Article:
Tag: mindfulness practice

This Moment Points At Me

This Moment Points at Me

Mindfulness practice and a craving for pancakes points to some truths about me
Mindfulness practice and a craving for pancakes points to some truths about me

This moment, the essence of now, points to the truth. The grips of grasping, attachment and delusions which control our behaviors and thinking are revealed in the now.  The essence of now points to the essence of me. Who am I? Who am I in this moment?

As I sit at my desk, visual, auditory, kinesthetic stimulation influence “me”.  I am slightly aware of the soreness in my back. I see my dog.  The house is currently quiet. Pleasant sensory stimulation.  I feel calm, happy and grateful. But the pleasant sensory stimulation will change. It always does. Just give it some time. Will I be able to remain mindful, calm, happy and grateful when the neighborhood dog starts barking? If my back pain gets worse? If my dog becomes insistent that I take her for a walk?  If the stimulation provided to my five senses changes from pleasant to unpleasant, how will I change in that moment? And what does that say about me? Which sensory change will have the most impact? The barking dog, back pain, or interruption?

The Sense of Mind

We have another sensory faculty which has a strong influence on the present moment and points to “Me”. This is the Sense of Mind. Our Mind Sense includes beliefs, intentions, cravings, perceptions, will, concentration, general tone (good or bad mood), and desire.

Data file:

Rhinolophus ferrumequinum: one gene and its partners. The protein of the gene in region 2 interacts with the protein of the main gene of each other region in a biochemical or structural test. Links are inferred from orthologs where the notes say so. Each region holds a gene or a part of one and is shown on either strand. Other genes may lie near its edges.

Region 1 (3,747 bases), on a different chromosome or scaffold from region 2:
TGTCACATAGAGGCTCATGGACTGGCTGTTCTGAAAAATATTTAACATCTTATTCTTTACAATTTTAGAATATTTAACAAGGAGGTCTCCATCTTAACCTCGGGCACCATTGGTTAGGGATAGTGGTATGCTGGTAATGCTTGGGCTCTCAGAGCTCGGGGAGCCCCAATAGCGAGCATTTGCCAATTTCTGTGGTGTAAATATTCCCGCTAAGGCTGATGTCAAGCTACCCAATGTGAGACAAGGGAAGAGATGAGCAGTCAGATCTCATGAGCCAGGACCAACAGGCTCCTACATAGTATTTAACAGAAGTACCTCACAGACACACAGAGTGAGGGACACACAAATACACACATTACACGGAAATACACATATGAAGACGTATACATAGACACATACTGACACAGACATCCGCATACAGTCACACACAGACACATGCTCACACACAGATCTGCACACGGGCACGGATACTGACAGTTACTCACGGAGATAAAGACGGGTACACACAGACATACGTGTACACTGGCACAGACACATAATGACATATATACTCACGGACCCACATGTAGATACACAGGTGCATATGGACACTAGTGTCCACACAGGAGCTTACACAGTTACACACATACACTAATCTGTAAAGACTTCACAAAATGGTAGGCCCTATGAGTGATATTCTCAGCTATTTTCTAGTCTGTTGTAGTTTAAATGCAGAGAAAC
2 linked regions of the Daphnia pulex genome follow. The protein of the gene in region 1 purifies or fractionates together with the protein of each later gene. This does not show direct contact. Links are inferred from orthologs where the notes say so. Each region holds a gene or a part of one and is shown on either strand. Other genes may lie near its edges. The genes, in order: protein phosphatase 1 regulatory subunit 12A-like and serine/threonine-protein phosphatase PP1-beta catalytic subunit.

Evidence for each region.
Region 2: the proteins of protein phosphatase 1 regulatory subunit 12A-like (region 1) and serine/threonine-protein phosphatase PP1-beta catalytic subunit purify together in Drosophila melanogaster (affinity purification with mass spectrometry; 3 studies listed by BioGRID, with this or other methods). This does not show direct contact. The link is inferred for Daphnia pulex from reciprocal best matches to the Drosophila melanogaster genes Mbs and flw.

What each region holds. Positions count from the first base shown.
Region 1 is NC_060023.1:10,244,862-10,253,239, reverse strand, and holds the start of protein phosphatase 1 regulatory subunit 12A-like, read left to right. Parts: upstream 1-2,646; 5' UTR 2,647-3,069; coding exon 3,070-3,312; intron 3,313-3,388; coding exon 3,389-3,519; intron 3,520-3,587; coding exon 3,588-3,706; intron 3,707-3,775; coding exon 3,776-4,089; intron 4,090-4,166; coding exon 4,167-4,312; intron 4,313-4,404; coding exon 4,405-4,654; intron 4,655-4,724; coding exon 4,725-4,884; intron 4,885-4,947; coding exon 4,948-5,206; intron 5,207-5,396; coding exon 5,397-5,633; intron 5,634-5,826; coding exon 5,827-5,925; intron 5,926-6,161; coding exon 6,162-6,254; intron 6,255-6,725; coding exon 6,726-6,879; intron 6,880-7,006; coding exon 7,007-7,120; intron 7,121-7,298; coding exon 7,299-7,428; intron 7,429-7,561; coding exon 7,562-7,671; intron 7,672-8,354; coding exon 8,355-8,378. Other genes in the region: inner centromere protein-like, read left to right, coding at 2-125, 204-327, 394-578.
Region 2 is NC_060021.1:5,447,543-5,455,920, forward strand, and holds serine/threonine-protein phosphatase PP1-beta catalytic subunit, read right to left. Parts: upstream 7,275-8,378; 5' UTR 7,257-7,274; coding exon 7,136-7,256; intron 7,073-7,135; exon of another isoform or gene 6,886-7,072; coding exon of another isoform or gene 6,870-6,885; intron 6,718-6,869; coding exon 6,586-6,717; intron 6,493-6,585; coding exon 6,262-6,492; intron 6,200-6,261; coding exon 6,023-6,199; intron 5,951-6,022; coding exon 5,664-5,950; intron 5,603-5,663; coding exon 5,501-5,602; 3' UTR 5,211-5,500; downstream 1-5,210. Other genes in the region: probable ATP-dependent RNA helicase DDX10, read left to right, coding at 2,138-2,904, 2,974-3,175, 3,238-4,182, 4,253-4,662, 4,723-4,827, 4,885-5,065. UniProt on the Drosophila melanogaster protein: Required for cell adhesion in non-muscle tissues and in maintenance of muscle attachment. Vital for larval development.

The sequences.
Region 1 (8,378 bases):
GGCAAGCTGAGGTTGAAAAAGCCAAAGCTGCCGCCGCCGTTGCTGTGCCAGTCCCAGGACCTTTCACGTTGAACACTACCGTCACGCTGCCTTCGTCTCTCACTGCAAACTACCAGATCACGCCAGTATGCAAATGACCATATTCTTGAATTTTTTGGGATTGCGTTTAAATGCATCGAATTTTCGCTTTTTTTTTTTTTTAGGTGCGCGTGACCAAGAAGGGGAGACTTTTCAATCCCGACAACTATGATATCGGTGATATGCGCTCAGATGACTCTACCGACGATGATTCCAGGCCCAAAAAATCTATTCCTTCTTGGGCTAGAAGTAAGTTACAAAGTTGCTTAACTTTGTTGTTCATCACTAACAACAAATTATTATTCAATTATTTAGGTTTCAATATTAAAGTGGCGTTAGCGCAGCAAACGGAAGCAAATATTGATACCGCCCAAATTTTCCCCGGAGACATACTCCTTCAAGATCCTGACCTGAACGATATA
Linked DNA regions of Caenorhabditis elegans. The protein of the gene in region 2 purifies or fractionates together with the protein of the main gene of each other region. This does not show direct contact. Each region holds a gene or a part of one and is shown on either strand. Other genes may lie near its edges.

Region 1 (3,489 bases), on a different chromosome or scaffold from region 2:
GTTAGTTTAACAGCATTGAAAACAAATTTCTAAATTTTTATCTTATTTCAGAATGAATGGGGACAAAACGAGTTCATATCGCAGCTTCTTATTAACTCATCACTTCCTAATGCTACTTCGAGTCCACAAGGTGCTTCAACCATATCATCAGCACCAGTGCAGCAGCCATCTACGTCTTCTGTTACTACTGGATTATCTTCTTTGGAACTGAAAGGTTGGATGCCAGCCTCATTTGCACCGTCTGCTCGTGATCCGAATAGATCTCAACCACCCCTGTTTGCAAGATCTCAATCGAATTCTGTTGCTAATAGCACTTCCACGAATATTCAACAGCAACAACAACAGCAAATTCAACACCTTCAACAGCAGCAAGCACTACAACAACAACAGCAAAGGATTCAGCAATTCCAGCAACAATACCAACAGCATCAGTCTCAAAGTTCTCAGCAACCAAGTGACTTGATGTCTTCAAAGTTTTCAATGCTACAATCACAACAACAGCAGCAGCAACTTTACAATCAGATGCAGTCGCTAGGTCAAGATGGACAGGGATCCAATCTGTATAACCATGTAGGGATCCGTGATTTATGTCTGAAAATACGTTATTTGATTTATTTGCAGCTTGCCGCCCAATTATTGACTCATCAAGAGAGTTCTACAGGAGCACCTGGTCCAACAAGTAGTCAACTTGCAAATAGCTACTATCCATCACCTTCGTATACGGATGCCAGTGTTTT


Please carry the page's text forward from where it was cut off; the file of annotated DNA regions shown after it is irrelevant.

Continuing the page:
I become aware of my mind sense, it’s influence on the present moment, and what that reveals about “me”. I am aware of my intentions. At this moment they are clear. Intentionally write a blog about mindfulness. Through mindfulness practice I know that my intentions are not always clear. I have gained some insight as to how/why they become muddled through mindful attention.

Cravings are starting to hijack me the longer I sit. I can’t stop thinking about pancakes.  I want pancakes for breakfast. Mindfully, I have observed my cravings. I look inward to them. My cravings often have specific themes of food and general themes of comfort. There is  knowledge about me when I look at what I  crave.

Mindfully I recognize a vague belief about making pancakes. I believe that making and eating pancakes for breakfast brings peace to Sunday mornings. This is a delusion. I wish it were so easy. Pancakes cannot guarantee peace.

I am hopeful that this will be a peaceful and happy Sunday morning. If I stay mindful, I believe it will.

with blessings – diane

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